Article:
Outspoken Tehran MP Mahmoud Sadeghi has said that a number of employees of Iran’s General Inspection Organization (GIO) have been arrested for “accidentally” auditing bank accounts of the Justice Department.
Since 2009, when the GIO reported that Iranian banks had $38 billion worth of delinquent loans and most Iranians had difficulty obtaining small housing loans, 90 people managed to secure loans for housing facilities totaling $8 billion from banks. Sadeghi — who has gained a reputation as a whistleblower among his peers — accused the judiciary of illegally allocating the interest from the suspected savings accounts and using it to pay for judges’ accommodation and bonuses.
Based upon the constitution, the GIO — which is linked to the judiciary — controls and supervises government bodies and state-sponsored institutions.
According to Sadeghi, staff from Bank Melli (the national bank) who had expressed suspicion about the large amounts deposited into the judiciary’s savings accounts, had also been detained.
In 2016, Sadeghi had called on Chief Justice Ayatollah Sadeq Amoli Larijani to show bank statements from accounts under his name where the judiciary had been depositing funds, mainly composed of people’s bails.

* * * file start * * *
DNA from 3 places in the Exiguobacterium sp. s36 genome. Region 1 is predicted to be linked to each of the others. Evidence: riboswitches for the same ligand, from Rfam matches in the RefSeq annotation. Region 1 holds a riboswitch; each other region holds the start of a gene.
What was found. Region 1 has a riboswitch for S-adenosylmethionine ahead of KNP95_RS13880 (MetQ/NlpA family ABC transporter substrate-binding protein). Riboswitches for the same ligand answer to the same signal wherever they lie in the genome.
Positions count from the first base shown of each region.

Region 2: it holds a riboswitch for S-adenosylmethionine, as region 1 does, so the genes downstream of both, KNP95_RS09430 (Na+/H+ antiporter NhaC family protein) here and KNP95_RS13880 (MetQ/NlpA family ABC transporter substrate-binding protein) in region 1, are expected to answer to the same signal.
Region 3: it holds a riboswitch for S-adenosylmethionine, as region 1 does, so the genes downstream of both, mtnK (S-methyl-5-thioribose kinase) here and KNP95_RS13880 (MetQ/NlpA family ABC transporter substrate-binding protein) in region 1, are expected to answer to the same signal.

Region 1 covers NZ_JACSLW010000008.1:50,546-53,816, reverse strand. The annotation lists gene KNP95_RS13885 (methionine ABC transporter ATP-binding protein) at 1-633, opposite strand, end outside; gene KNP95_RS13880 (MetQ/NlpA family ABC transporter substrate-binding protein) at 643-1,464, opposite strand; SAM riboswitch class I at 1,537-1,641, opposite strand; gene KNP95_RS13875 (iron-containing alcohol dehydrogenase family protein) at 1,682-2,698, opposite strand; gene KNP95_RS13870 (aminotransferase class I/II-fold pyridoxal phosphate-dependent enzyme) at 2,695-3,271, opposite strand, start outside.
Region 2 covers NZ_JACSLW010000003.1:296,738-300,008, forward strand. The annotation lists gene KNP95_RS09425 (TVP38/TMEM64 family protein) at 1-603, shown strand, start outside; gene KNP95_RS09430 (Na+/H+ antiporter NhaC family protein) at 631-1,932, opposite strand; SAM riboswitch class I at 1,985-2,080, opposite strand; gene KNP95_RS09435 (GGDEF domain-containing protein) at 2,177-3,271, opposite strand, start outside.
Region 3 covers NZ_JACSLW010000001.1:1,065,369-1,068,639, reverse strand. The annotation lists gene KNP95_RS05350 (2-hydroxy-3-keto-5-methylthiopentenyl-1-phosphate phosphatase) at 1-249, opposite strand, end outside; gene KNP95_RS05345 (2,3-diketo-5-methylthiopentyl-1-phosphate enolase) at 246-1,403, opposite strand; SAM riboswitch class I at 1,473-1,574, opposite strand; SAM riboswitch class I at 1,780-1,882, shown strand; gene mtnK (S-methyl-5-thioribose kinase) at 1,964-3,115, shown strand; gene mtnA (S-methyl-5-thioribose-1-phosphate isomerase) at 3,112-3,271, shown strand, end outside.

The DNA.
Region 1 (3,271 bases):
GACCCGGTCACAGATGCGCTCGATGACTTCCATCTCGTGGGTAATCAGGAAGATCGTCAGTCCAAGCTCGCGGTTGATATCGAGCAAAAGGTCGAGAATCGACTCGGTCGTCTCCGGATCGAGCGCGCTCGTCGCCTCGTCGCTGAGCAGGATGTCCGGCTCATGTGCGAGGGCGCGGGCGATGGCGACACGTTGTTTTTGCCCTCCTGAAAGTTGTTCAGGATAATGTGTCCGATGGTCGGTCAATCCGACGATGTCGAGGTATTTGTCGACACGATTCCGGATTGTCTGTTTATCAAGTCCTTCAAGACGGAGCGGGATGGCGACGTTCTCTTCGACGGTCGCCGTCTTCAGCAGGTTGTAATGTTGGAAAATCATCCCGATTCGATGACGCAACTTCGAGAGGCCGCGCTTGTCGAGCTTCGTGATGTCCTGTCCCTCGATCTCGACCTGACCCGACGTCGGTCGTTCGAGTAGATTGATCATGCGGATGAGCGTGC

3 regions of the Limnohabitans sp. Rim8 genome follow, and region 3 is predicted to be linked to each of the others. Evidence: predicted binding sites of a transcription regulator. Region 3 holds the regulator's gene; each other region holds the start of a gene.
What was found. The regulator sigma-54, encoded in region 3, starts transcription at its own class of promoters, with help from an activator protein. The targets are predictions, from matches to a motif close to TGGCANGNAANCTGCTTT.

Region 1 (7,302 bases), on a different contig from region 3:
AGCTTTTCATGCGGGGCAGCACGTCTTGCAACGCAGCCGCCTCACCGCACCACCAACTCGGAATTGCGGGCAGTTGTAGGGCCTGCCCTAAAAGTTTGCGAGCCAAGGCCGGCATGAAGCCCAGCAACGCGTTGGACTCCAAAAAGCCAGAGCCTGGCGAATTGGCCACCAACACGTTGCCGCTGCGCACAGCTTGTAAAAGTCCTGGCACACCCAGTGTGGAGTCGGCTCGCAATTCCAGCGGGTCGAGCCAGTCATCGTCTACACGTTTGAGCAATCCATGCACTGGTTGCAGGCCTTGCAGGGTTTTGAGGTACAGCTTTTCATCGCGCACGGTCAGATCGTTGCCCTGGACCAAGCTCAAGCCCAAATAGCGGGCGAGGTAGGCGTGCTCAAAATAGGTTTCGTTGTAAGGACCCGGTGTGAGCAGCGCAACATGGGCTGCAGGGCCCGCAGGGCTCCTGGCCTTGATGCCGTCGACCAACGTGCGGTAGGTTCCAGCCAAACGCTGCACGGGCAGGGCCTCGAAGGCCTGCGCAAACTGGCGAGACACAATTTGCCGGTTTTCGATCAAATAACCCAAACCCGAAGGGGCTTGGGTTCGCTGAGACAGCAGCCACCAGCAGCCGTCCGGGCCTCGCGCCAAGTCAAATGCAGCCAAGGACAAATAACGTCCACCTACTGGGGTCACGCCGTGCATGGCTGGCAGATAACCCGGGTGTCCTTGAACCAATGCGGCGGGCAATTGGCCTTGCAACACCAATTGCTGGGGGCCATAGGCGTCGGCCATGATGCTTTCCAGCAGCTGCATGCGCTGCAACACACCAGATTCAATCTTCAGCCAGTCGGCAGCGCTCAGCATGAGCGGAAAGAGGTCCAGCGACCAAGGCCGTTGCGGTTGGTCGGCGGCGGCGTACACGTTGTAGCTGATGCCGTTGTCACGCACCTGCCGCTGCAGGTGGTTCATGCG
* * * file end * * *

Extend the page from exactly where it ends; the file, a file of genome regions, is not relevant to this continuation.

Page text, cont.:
“Which law allows state funds to be deposited into personal accounts?” Sadeghi had said at the time.
During a parliamentary Q&A on August 6, Sadeghi brought up the issue once again with finance minister Masoud Karbasian. Specifically, he asked for a “convincing” explanation on the legal bases of the accounts and their “religious legitimacy.” He also demanded to know how many such bank accounts exist, how much was deposited into them, and how and why the interest was disbursed.
“The lack of transparency in the state-run departments’ interaction with the people has created a rift between the nation and the ruling establishment and led to decreasing the public trust in the regime to its lowest level,” Sadeghi said.
Karbasian responded by saying the savings accounts — 63 in total — were opened, and some later closed, between 2008 and 2016. Three or four of the accounts have always been registered under the personal name of the chief justice.
Official entities in charge of supervising such cases have approved the legality of the accounts, he added.
Karbasian did not address Sadeghi’s demand for the release of the bank statements.
Based on the live radio report of the July 6 session, conservative MPs repeatedly disrupted the proceedings to attack their pro-reform colleague.
After being accused of insulting the regime as a whole, Sadeghi argued, “I did not mean to insult the judges [the main beneficiaries of the suspected saving accounts], I just wanted to highlight the necessity of respecting halal [permitted by the religion] and haram [forbidden] principles in the judicial procedures,” adding, “Is a judge who pockets people’s money capable and qualified to combat economic corruption?”
“If the judiciary needs more resources, it should approach the parliament for them and avoid satisfying its financial needs by illegally using people’s money,” he continued.
Sadeghi was previously indicted for raising the issue in 2016. He is currently free on bail.
The parliament’s first deputy speaker, Masoud Pezeshkian, who chaired the session, said he preferred not to put the issue to a vote, as it was not sufficiently transparent, while adding that the parliament was entitled to investigate it thoroughly.